New DNA test reveals hair color of crime suspects
New DNA testing has an 80 to 90 percent chance of accurately predicting a person's hair color, including color hues.
Tue, Jan 04, 2011 at 11:55 AM
Any "CSI" fan would love to get his or her hands on this: a DNA test that allows forensic investigators to determine whether a suspected perpetrator has brown, blond, black or red hair. Researchers have now come up with the basis for such a test.
The study singled out DNA markers that identified red hair and black hair color with an accuracy of more than 90 percent, and blond or brown hair with an accuracy of more than 80 percent. The technique even allowed researchers to ascertain different color hues of hair, such as blond versus dark blond.
"That we are now making it possible to predict different hair colors from DNA represents a major breakthrough because, so far, only red hair color, which is rare, could be estimated from DNA," said Manfred Kayser, head of forensic molecular biology at the Erasmus Medical Center in the Netherlands.
Kayser and his colleagues used DNA and hair color information from hundreds of Europeans to close in on 13 DNA markers (or particular segments of DNA) from 11 genes. Their work is detailed in the Jan. 3 issue of the journal Human Genetics.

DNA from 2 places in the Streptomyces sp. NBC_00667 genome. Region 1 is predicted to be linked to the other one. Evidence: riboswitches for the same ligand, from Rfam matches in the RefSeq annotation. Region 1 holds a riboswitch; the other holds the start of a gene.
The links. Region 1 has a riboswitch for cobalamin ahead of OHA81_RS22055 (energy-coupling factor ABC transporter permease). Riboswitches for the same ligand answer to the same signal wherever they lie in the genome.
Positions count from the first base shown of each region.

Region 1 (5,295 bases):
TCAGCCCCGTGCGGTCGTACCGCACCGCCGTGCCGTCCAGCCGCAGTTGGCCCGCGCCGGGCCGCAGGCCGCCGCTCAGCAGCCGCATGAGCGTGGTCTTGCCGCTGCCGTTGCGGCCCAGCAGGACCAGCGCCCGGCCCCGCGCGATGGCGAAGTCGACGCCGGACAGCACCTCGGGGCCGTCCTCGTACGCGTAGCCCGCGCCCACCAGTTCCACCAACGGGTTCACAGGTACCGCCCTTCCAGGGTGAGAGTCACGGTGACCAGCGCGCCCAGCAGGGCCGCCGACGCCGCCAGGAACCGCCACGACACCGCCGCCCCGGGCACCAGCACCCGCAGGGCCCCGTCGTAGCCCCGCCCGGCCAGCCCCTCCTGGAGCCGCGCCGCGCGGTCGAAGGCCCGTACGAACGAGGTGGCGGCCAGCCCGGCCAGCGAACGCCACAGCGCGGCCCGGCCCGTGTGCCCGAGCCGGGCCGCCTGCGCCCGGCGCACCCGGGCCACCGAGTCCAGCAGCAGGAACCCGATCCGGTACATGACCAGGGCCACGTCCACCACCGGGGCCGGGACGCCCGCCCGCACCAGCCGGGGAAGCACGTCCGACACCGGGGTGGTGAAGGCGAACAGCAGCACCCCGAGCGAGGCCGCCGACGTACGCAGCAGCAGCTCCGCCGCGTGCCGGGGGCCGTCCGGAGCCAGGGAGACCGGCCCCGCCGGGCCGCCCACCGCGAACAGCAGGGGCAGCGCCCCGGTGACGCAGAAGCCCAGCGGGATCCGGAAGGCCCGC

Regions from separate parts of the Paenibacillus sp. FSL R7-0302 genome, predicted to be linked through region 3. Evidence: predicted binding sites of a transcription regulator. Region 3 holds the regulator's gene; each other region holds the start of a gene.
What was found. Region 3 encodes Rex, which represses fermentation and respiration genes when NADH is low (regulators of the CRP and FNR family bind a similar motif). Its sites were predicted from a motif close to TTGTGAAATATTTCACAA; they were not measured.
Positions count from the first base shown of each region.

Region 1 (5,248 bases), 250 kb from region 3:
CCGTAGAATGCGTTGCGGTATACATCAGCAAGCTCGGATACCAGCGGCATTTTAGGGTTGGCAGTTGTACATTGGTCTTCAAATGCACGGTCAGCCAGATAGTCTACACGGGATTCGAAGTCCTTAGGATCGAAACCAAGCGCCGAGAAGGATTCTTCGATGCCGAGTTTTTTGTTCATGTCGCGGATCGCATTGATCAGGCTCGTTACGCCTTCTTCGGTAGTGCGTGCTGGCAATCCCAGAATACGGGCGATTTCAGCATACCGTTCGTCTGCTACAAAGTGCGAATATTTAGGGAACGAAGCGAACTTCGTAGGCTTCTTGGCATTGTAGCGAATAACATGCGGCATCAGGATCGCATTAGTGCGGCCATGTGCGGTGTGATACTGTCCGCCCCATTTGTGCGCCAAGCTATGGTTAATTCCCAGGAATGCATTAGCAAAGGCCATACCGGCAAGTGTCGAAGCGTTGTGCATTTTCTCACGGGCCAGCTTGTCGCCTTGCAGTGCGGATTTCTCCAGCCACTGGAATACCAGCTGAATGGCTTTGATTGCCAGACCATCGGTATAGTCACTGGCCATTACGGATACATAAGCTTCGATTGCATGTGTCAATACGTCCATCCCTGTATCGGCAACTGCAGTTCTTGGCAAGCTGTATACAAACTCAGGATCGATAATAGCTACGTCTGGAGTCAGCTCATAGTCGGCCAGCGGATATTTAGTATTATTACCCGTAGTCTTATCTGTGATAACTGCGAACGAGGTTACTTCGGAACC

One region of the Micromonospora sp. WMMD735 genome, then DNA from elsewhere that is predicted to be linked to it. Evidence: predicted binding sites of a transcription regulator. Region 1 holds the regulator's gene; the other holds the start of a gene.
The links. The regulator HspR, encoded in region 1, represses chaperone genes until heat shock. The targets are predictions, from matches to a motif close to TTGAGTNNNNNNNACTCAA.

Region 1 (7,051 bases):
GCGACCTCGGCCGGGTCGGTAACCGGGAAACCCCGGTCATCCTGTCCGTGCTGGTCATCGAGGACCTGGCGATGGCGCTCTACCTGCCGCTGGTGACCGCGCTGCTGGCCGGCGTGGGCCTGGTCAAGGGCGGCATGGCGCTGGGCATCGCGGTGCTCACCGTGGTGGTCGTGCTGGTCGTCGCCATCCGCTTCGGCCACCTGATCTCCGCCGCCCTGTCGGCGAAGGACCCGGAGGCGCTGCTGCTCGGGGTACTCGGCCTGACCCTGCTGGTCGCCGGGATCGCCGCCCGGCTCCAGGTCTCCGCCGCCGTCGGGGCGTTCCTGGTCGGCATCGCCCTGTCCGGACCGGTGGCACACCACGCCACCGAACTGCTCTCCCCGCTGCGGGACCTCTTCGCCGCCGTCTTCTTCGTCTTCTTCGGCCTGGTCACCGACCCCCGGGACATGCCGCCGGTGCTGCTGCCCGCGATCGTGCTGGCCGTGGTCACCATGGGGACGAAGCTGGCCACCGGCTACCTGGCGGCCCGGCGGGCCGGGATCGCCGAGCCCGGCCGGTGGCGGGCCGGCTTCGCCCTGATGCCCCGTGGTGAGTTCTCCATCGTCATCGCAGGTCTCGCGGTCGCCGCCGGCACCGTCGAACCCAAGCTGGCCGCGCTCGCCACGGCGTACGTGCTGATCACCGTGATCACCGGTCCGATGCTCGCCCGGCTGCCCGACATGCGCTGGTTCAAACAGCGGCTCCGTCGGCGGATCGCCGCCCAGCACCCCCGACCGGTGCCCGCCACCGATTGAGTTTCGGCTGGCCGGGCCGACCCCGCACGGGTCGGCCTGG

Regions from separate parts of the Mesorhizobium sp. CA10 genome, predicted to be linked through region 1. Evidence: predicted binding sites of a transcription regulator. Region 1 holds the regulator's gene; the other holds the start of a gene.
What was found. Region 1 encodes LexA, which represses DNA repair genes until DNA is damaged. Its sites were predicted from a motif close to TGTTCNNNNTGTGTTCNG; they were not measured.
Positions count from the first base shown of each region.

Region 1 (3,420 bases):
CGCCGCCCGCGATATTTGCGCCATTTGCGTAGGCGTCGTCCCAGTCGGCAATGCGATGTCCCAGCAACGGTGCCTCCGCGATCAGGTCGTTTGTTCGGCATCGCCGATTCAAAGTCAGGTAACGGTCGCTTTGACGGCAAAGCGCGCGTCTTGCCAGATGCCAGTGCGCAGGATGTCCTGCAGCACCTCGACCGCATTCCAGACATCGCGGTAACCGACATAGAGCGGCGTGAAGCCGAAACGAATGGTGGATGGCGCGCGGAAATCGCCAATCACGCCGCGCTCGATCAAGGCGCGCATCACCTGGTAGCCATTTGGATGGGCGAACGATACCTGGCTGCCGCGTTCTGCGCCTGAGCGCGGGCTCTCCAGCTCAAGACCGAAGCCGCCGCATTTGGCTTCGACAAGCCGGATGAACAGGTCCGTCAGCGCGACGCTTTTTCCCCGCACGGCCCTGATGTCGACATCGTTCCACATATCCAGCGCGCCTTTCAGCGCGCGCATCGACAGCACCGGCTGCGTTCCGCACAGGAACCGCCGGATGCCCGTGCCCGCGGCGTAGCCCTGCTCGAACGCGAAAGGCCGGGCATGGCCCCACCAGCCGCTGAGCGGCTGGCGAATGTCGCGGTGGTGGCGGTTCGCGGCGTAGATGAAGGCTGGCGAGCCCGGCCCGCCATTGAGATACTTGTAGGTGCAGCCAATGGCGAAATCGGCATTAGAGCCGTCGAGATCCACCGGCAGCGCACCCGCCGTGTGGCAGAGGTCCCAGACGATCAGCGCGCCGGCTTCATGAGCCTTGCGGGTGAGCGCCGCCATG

The same group previously used DNA to try to predict eye color and estimate age – information that could prove equally as valuable to forensic investigators who find traces of DNA left behind by suspected perpetrators.
"A validated DNA test system for hair color shall become available for forensic research in the not-too-distant future," said Ate Kloosterman, a researcher from the department of human biological traces at the Netherlands Forensic Institute.
These latest findings only apply to predicting the color of hair on the head. Future work is needed to help predict the color of body hair.
This article was reprinted with permission from LiveScience.
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